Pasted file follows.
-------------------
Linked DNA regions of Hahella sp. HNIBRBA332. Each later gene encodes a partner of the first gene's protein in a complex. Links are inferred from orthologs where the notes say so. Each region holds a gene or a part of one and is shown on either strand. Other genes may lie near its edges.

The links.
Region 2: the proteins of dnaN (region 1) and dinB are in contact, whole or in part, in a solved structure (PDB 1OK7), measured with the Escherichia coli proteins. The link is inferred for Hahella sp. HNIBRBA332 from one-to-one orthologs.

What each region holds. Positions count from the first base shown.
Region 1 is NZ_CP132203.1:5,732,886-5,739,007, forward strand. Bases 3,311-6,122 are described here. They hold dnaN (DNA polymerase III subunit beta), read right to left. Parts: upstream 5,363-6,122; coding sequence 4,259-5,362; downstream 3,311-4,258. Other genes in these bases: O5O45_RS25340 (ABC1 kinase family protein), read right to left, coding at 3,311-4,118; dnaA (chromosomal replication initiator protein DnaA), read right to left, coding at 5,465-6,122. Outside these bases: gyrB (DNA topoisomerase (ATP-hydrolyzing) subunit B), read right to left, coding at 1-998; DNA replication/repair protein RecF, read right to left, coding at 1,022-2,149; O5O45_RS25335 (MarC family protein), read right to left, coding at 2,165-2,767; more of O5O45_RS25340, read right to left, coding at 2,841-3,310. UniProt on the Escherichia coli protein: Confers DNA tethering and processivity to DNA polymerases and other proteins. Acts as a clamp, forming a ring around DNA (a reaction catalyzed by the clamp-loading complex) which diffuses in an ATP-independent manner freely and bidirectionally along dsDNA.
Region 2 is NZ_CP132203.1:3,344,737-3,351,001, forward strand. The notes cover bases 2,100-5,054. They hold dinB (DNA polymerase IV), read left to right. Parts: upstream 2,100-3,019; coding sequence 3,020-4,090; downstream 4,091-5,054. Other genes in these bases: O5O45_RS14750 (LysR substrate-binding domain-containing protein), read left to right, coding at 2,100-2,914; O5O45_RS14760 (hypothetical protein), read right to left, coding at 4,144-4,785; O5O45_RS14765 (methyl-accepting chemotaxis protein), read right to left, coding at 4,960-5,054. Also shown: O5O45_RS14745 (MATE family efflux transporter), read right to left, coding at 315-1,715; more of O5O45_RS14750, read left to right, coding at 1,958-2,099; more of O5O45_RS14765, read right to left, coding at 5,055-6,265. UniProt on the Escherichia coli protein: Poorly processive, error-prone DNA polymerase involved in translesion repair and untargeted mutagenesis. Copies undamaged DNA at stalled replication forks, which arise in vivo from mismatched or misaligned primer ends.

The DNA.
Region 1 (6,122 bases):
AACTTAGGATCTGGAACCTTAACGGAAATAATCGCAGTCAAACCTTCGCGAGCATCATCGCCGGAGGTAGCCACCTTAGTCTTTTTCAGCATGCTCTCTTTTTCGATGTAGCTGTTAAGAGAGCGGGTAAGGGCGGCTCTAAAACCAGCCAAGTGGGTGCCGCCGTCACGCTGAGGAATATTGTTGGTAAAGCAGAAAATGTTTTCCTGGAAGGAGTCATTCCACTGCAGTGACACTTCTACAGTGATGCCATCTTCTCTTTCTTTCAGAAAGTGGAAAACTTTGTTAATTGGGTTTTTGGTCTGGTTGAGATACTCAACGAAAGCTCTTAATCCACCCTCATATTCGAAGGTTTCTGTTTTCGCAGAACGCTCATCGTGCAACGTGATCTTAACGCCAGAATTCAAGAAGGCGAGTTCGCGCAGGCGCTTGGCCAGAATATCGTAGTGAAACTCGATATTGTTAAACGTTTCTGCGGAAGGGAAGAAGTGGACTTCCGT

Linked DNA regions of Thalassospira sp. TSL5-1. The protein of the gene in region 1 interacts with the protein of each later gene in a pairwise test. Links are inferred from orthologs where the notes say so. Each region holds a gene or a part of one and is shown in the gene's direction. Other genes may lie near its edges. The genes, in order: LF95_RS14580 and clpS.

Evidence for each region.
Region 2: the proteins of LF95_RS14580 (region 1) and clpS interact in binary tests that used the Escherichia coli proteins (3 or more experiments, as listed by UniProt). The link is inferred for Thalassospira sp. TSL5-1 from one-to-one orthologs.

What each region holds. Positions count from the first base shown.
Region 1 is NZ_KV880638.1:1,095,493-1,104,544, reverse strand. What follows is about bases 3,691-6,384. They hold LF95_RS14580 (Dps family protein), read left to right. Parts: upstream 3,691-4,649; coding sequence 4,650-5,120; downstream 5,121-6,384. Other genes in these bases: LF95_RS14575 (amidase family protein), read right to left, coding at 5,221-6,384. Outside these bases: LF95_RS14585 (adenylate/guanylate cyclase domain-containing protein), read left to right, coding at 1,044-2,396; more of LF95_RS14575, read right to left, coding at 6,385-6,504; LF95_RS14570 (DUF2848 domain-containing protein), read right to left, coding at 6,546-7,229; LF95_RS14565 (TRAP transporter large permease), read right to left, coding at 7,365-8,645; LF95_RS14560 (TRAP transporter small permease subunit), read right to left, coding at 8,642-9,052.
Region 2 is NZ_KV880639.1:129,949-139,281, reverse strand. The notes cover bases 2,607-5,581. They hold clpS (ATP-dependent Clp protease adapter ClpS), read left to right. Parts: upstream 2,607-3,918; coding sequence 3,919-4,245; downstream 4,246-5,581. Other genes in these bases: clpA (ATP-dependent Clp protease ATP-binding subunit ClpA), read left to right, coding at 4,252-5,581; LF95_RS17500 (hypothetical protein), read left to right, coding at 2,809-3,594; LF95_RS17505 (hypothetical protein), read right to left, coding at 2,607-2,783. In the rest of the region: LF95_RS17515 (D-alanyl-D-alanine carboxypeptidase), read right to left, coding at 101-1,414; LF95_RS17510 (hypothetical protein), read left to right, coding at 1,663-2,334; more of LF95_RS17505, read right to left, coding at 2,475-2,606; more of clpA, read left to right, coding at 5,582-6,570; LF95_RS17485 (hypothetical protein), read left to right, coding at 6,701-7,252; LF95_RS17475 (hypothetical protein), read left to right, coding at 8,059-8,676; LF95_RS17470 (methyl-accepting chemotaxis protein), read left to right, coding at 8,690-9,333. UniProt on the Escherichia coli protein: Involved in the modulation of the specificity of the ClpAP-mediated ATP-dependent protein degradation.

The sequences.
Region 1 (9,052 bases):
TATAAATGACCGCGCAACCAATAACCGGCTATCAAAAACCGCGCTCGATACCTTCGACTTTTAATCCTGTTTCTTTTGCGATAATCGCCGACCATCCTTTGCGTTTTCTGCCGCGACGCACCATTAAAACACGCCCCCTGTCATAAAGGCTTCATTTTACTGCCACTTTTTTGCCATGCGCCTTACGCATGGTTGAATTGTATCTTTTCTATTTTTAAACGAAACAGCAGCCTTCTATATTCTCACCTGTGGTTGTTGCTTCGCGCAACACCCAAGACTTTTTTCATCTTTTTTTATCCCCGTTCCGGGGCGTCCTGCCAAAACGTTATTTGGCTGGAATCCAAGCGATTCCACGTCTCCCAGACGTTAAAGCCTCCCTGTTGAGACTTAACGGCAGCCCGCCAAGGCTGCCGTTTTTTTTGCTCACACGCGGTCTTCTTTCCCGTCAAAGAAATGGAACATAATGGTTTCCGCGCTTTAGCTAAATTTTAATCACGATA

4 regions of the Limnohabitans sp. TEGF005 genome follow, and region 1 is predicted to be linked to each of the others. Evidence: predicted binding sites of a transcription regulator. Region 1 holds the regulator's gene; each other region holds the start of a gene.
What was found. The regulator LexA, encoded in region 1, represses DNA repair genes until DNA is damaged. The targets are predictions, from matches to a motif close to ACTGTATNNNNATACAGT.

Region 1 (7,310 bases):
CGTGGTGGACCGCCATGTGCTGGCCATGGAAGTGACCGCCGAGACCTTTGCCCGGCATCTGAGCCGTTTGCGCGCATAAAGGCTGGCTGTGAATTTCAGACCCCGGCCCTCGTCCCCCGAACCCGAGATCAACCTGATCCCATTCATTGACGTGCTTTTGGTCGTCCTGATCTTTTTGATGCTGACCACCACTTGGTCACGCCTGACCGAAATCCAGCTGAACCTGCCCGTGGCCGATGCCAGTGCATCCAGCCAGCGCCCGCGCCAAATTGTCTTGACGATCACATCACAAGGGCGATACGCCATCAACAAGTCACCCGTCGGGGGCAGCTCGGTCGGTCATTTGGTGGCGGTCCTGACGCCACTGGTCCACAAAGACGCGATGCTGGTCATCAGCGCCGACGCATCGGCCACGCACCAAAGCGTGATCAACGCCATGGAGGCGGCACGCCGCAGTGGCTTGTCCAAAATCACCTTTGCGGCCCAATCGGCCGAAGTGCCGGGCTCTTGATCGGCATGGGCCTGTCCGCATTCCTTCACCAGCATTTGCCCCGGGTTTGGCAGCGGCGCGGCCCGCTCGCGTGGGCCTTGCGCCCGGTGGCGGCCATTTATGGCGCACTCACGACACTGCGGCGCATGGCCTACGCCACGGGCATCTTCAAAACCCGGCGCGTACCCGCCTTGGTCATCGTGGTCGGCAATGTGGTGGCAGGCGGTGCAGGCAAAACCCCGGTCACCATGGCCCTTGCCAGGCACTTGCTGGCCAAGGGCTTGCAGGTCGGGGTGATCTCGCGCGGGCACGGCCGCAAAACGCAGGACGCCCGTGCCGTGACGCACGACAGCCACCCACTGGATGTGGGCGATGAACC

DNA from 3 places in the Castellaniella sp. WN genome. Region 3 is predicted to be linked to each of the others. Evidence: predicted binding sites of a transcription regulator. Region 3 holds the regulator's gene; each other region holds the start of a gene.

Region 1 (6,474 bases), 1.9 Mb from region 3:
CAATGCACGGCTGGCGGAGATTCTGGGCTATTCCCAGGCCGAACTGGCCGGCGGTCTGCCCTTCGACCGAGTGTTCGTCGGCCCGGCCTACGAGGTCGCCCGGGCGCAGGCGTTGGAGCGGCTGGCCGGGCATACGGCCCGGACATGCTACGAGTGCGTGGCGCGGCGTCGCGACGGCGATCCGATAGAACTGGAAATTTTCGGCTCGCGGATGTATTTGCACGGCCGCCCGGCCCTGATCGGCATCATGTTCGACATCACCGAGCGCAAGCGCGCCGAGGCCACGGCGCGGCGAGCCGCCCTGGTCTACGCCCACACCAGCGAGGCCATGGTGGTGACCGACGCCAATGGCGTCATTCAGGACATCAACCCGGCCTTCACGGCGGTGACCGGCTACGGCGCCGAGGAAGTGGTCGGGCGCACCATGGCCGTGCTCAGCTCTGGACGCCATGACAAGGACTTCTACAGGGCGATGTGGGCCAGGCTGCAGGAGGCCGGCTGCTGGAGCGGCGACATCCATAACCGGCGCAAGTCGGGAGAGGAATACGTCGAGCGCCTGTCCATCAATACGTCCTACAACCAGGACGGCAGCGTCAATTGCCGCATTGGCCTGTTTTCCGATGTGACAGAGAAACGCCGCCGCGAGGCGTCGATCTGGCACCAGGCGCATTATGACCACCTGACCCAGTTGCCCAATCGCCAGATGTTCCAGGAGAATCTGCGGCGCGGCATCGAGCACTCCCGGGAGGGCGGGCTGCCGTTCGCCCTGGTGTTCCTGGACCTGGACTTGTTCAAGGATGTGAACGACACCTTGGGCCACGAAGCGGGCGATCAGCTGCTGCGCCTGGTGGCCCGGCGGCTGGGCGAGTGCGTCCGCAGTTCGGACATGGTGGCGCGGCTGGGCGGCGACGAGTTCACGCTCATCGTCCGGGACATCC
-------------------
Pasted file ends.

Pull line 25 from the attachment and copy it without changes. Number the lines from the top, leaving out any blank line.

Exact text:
CAATGCACGGCTGGCGGAGATTCTGGGCTATTCCCAGGCCGAACTGGCCGGCGGTCTGCCCTTCGACCGAGTGTTCGTCGGCCCGGCCTACGAGGTCGCCCGGGCGCAGGCGTTGGAGCGGCTGGCCGGGCATACGGCCCGGACATGCTACGAGTGCGTGGCGCGGCGTCGCGACGGCGATCCGATAGAACTGGAAATTTTCGGCTCGCGGATGTATTTGCACGGCCGCCCGGCCCTGATCGGCATCATGTTCGACATCACCGAGCGCAAGCGCGCCGAGGCCACGGCGCGGCGAGCCGCCCTGGTCTACGCCCACACCAGCGAGGCCATGGTGGTGACCGACGCCAATGGCGTCATTCAGGACATCAACCCGGCCTTCACGGCGGTGACCGGCTACGGCGCCGAGGAAGTGGTCGGGCGCACCATGGCCGTGCTCAGCTCTGGACGCCATGACAAGGACTTCTACAGGGCGATGTGGGCCAGGCTGCAGGAGGCCGGCTGCTGGAGCGGCGACATCCATAACCGGCGCAAGTCGGGAGAGGAATACGTCGAGCGCCTGTCCATCAATACGTCCTACAACCAGGACGGCAGCGTCAATTGCCGCATTGGCCTGTTTTCCGATGTGACAGAGAAACGCCGCCGCGAGGCGTCGATCTGGCACCAGGCGCATTATGACCACCTGACCCAGTTGCCCAATCGCCAGATGTTCCAGGAGAATCTGCGGCGCGGCATCGAGCACTCCCGGGAGGGCGGGCTGCCGTTCGCCCTGGTGTTCCTGGACCTGGACTTGTTCAAGGATGTGAACGACACCTTGGGCCACGAAGCGGGCGATCAGCTGCTGCGCCTGGTGGCCCGGCGGCTGGGCGAGTGCGTCCGCAGTTCGGACATGGTGGCGCGGCTGGGCGGCGACGAGTTCACGCTCATCGTCCGGGACATCC